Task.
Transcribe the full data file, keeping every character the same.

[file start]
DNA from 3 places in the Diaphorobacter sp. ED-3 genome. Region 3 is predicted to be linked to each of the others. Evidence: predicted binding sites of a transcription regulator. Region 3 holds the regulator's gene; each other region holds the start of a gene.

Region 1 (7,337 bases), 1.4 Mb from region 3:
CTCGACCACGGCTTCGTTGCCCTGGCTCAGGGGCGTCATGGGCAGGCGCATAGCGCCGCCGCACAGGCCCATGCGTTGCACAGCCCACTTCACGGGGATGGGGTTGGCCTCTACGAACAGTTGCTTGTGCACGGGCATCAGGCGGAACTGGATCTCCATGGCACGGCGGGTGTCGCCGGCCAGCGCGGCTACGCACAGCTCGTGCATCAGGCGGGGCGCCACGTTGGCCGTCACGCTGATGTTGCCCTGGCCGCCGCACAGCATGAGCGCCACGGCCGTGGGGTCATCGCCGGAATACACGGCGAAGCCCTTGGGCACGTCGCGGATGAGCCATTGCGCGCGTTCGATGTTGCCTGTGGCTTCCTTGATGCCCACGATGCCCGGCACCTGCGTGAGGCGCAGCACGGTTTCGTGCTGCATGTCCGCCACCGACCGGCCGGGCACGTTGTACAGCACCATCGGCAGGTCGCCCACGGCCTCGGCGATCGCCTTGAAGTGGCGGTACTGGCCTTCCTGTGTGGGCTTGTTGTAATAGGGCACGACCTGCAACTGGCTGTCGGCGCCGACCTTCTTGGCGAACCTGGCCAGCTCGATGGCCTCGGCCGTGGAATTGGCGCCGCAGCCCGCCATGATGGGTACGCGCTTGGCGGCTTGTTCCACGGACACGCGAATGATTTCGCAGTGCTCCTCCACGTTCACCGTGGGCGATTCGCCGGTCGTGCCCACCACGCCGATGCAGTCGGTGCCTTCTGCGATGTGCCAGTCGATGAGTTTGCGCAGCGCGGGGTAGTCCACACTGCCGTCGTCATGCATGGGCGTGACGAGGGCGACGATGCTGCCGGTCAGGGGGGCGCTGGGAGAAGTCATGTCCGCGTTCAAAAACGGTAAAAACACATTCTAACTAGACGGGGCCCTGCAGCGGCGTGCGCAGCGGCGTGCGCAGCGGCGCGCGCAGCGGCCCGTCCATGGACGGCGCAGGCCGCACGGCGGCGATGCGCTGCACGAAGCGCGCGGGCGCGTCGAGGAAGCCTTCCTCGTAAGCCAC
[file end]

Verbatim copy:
DNA from 3 places in the Diaphorobacter sp. ED-3 genome. Region 3 is predicted to be linked to each of the others. Evidence: predicted binding sites of a transcription regulator. Region 3 holds the regulator's gene; each other region holds the start of a gene.

Region 1 (7,337 bases), 1.4 Mb from region 3:
CTCGACCACGGCTTCGTTGCCCTGGCTCAGGGGCGTCATGGGCAGGCGCATAGCGCCGCCGCACAGGCCCATGCGTTGCACAGCCCACTTCACGGGGATGGGGTTGGCCTCTACGAACAGTTGCTTGTGCACGGGCATCAGGCGGAACTGGATCTCCATGGCACGGCGGGTGTCGCCGGCCAGCGCGGCTACGCACAGCTCGTGCATCAGGCGGGGCGCCACGTTGGCCGTCACGCTGATGTTGCCCTGGCCGCCGCACAGCATGAGCGCCACGGCCGTGGGGTCATCGCCGGAATACACGGCGAAGCCCTTGGGCACGTCGCGGATGAGCCATTGCGCGCGTTCGATGTTGCCTGTGGCTTCCTTGATGCCCACGATGCCCGGCACCTGCGTGAGGCGCAGCACGGTTTCGTGCTGCATGTCCGCCACCGACCGGCCGGGCACGTTGTACAGCACCATCGGCAGGTCGCCCACGGCCTCGGCGATCGCCTTGAAGTGGCGGTACTGGCCTTCCTGTGTGGGCTTGTTGTAATAGGGCACGACCTGCAACTGGCTGTCGGCGCCGACCTTCTTGGCGAACCTGGCCAGCTCGATGGCCTCGGCCGTGGAATTGGCGCCGCAGCCCGCCATGATGGGTACGCGCTTGGCGGCTTGTTCCACGGACACGCGAATGATTTCGCAGTGCTCCTCCACGTTCACCGTGGGCGATTCGCCGGTCGTGCCCACCACGCCGATGCAGTCGGTGCCTTCTGCGATGTGCCAGTCGATGAGTTTGCGCAGCGCGGGGTAGTCCACACTGCCGTCGTCATGCATGGGCGTGACGAGGGCGACGATGCTGCCGGTCAGGGGGGCGCTGGGAGAAGTCATGTCCGCGTTCAAAAACGGTAAAAACACATTCTAACTAGACGGGGCCCTGCAGCGGCGTGCGCAGCGGCGTGCGCAGCGGCGCGCGCAGCGGCCCGTCCATGGACGGCGCAGGCCGCACGGCGGCGATGCGCTGCACGAAGCGCGCGGGCGCGTCGAGGAAGCCTTCCTCGTAAGCCAC